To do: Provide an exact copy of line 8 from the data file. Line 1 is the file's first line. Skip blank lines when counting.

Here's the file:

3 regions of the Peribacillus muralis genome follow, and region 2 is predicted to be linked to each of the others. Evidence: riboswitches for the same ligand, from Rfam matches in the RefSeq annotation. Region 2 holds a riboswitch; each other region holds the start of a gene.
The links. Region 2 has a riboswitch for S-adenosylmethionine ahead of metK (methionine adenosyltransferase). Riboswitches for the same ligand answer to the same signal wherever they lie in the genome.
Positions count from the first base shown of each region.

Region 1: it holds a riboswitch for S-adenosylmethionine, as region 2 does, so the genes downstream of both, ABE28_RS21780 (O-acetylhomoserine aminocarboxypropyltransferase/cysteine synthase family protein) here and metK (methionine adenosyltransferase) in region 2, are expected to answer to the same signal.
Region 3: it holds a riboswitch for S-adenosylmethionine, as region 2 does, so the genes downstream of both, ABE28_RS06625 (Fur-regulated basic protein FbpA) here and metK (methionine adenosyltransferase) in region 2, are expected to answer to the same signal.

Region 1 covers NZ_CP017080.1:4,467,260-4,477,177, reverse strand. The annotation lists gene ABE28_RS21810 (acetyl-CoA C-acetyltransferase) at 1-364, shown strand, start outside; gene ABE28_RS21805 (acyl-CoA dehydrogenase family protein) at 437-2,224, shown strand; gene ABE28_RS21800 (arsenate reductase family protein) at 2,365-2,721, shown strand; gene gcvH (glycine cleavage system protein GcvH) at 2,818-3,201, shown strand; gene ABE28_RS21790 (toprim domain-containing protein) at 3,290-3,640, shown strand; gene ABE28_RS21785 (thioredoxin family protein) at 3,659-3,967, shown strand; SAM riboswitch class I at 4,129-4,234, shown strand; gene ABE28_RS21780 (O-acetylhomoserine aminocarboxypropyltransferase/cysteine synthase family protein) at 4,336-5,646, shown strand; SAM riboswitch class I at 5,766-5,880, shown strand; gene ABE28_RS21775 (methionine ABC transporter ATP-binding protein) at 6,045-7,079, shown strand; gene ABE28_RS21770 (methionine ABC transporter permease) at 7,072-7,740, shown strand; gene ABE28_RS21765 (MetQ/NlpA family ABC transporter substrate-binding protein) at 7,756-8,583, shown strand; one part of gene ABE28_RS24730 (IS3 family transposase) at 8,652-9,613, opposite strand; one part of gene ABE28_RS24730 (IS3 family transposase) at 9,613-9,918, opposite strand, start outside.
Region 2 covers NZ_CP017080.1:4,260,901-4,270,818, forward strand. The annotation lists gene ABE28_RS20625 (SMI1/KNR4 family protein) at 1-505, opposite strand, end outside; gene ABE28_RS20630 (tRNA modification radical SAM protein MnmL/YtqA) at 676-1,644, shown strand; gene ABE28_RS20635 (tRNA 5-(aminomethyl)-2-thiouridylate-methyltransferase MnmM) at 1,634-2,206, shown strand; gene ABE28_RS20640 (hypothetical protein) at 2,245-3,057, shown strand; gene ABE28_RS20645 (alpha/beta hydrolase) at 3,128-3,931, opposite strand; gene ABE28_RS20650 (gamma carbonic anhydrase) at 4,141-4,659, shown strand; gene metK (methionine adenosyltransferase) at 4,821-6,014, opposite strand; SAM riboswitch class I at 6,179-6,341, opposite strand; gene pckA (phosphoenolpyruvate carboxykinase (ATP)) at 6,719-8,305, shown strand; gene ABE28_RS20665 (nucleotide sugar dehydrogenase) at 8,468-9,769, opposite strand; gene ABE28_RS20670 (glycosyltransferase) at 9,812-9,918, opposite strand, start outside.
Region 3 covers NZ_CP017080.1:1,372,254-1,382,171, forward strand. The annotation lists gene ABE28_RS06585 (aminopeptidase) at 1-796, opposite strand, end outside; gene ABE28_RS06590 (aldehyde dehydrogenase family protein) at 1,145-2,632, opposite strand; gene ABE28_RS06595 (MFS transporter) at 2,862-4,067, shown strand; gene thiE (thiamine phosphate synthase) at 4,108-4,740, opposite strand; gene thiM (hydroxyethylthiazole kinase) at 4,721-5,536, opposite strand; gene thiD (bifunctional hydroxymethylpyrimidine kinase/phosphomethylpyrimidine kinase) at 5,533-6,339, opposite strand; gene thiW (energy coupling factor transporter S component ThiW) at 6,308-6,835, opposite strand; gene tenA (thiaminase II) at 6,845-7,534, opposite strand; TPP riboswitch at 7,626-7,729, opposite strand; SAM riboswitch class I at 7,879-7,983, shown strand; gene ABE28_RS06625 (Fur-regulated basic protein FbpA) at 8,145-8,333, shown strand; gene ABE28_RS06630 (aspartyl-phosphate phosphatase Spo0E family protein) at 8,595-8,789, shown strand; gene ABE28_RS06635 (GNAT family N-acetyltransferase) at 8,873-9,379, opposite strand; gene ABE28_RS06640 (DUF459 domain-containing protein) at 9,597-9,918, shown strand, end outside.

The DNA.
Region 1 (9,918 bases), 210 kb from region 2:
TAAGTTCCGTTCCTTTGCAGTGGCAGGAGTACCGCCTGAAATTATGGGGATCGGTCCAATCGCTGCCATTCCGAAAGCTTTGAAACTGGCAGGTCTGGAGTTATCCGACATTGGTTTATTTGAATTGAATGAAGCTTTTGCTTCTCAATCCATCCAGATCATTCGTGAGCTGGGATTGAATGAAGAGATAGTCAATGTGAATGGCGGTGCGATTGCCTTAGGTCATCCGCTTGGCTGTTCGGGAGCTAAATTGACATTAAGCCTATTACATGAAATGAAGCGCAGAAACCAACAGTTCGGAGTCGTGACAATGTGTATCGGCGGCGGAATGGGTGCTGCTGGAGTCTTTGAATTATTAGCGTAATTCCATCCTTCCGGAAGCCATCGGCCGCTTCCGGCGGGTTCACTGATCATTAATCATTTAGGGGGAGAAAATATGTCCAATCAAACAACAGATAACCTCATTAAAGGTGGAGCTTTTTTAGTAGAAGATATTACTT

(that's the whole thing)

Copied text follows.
Region 3 covers NZ_CP017080.1:1,372,254-1,382,171, forward strand. The annotation lists gene ABE28_RS06585 (aminopeptidase) at 1-796, opposite strand, end outside; gene ABE28_RS06590 (aldehyde dehydrogenase family protein) at 1,145-2,632, opposite strand; gene ABE28_RS06595 (MFS transporter) at 2,862-4,067, shown strand; gene thiE (thiamine phosphate synthase) at 4,108-4,740, opposite strand; gene thiM (hydroxyethylthiazole kinase) at 4,721-5,536, opposite strand; gene thiD (bifunctional hydroxymethylpyrimidine kinase/phosphomethylpyrimidine kinase) at 5,533-6,339, opposite strand; gene thiW (energy coupling factor transporter S component ThiW) at 6,308-6,835, opposite strand; gene tenA (thiaminase II) at 6,845-7,534, opposite strand; TPP riboswitch at 7,626-7,729, opposite strand; SAM riboswitch class I at 7,879-7,983, shown strand; gene ABE28_RS06625 (Fur-regulated basic protein FbpA) at 8,145-8,333, shown strand; gene ABE28_RS06630 (aspartyl-phosphate phosphatase Spo0E family protein) at 8,595-8,789, shown strand; gene ABE28_RS06635 (GNAT family N-acetyltransferase) at 8,873-9,379, opposite strand; gene ABE28_RS06640 (DUF459 domain-containing protein) at 9,597-9,918, shown strand, end outside.